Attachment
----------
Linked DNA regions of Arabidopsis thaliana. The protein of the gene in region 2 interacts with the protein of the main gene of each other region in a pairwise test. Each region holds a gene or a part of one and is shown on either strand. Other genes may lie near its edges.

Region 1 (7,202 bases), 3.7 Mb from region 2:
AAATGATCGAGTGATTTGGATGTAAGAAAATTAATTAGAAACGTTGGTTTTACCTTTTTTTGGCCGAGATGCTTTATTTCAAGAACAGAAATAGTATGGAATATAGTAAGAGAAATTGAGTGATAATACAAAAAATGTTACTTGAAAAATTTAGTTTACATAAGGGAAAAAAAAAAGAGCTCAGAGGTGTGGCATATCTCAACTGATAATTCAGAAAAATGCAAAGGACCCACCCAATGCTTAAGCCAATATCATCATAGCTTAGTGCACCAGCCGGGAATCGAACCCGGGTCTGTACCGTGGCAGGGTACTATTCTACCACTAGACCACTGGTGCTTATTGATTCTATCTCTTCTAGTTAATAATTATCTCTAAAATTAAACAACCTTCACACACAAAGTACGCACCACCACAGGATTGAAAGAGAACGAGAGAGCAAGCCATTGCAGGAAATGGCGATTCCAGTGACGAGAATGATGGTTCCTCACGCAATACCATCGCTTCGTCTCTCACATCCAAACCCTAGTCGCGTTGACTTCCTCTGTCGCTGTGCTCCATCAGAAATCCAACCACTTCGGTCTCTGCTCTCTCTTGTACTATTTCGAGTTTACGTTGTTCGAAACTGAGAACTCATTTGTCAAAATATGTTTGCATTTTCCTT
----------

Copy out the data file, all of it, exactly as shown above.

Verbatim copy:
Linked DNA regions of Arabidopsis thaliana. The protein of the gene in region 2 interacts with the protein of the main gene of each other region in a pairwise test. Each region holds a gene or a part of one and is shown on either strand. Other genes may lie near its edges.

Region 1 (7,202 bases), 3.7 Mb from region 2:
AAATGATCGAGTGATTTGGATGTAAGAAAATTAATTAGAAACGTTGGTTTTACCTTTTTTTGGCCGAGATGCTTTATTTCAAGAACAGAAATAGTATGGAATATAGTAAGAGAAATTGAGTGATAATACAAAAAATGTTACTTGAAAAATTTAGTTTACATAAGGGAAAAAAAAAAGAGCTCAGAGGTGTGGCATATCTCAACTGATAATTCAGAAAAATGCAAAGGACCCACCCAATGCTTAAGCCAATATCATCATAGCTTAGTGCACCAGCCGGGAATCGAACCCGGGTCTGTACCGTGGCAGGGTACTATTCTACCACTAGACCACTGGTGCTTATTGATTCTATCTCTTCTAGTTAATAATTATCTCTAAAATTAAACAACCTTCACACACAAAGTACGCACCACCACAGGATTGAAAGAGAACGAGAGAGCAAGCCATTGCAGGAAATGGCGATTCCAGTGACGAGAATGATGGTTCCTCACGCAATACCATCGCTTCGTCTCTCACATCCAAACCCTAGTCGCGTTGACTTCCTCTGTCGCTGTGCTCCATCAGAAATCCAACCACTTCGGTCTCTGCTCTCTCTTGTACTATTTCGAGTTTACGTTGTTCGAAACTGAGAACTCATTTGTCAAAATATGTTTGCATTTTCCTT